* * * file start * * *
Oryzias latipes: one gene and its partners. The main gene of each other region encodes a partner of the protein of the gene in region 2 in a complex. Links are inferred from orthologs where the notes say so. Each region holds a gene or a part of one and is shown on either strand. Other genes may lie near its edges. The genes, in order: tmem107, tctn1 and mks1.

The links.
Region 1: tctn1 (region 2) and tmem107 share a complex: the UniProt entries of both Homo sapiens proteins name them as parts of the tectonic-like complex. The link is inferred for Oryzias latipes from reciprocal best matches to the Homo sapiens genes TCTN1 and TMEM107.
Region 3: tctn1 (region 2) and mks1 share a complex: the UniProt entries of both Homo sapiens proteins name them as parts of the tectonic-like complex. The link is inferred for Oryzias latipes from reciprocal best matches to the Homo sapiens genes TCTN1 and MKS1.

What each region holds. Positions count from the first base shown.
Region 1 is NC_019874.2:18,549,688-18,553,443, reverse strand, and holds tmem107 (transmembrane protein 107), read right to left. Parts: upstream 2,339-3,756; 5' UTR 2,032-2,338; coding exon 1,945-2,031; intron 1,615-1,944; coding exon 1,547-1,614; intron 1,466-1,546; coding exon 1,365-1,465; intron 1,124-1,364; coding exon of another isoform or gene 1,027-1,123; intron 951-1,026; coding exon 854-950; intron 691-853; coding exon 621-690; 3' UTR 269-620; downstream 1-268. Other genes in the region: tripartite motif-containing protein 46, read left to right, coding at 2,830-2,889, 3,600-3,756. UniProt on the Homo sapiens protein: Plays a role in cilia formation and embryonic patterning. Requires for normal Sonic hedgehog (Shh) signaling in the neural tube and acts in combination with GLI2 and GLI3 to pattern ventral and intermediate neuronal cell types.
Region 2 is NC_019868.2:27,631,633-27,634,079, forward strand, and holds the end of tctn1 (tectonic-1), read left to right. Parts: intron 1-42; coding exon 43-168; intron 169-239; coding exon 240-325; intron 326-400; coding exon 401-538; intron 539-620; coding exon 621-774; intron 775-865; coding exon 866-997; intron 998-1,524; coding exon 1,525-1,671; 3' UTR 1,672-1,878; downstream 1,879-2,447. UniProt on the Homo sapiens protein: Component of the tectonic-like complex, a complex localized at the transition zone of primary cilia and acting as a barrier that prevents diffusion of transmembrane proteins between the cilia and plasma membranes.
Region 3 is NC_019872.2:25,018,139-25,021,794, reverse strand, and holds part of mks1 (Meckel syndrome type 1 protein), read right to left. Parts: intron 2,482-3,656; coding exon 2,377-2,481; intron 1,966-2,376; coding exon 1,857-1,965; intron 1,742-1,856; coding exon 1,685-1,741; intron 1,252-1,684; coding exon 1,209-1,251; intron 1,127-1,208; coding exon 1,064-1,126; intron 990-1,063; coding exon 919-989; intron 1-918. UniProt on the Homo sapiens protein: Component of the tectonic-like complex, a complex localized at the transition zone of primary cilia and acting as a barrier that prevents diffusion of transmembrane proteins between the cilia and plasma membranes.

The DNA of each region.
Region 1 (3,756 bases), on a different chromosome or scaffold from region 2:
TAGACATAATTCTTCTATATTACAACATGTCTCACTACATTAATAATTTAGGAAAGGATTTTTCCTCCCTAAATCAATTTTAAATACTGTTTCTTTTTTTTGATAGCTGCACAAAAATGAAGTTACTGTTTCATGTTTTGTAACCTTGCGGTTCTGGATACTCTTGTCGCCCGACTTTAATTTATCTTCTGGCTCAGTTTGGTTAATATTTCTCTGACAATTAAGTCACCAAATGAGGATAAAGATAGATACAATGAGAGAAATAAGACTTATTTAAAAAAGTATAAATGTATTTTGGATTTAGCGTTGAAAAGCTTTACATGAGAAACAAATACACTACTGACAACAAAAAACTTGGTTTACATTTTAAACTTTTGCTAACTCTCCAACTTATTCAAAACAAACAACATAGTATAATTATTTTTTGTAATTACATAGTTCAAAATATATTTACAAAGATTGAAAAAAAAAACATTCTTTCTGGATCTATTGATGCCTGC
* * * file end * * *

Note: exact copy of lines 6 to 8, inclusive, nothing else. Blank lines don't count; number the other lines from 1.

Region 1 is NC_019874.2:18,549,688-18,553,443, reverse strand, and holds tmem107 (transmembrane protein 107), read right to left. Parts: upstream 2,339-3,756; 5' UTR 2,032-2,338; coding exon 1,945-2,031; intron 1,615-1,944; coding exon 1,547-1,614; intron 1,466-1,546; coding exon 1,365-1,465; intron 1,124-1,364; coding exon of another isoform or gene 1,027-1,123; intron 951-1,026; coding exon 854-950; intron 691-853; coding exon 621-690; 3' UTR 269-620; downstream 1-268. Other genes in the region: tripartite motif-containing protein 46, read left to right, coding at 2,830-2,889, 3,600-3,756. UniProt on the Homo sapiens protein: Plays a role in cilia formation and embryonic patterning. Requires for normal Sonic hedgehog (Shh) signaling in the neural tube and acts in combination with GLI2 and GLI3 to pattern ventral and intermediate neuronal cell types.
Region 2 is NC_019868.2:27,631,633-27,634,079, forward strand, and holds the end of tctn1 (tectonic-1), read left to right. Parts: intron 1-42; coding exon 43-168; intron 169-239; coding exon 240-325; intron 326-400; coding exon 401-538; intron 539-620; coding exon 621-774; intron 775-865; coding exon 866-997; intron 998-1,524; coding exon 1,525-1,671; 3' UTR 1,672-1,878; downstream 1,879-2,447. UniProt on the Homo sapiens protein: Component of the tectonic-like complex, a complex localized at the transition zone of primary cilia and acting as a barrier that prevents diffusion of transmembrane proteins between the cilia and plasma membranes.
Region 3 is NC_019872.2:25,018,139-25,021,794, reverse strand, and holds part of mks1 (Meckel syndrome type 1 protein), read right to left. Parts: intron 2,482-3,656; coding exon 2,377-2,481; intron 1,966-2,376; coding exon 1,857-1,965; intron 1,742-1,856; coding exon 1,685-1,741; intron 1,252-1,684; coding exon 1,209-1,251; intron 1,127-1,208; coding exon 1,064-1,126; intron 990-1,063; coding exon 919-989; intron 1-918. UniProt on the Homo sapiens protein: Component of the tectonic-like complex, a complex localized at the transition zone of primary cilia and acting as a barrier that prevents diffusion of transmembrane proteins between the cilia and plasma membranes.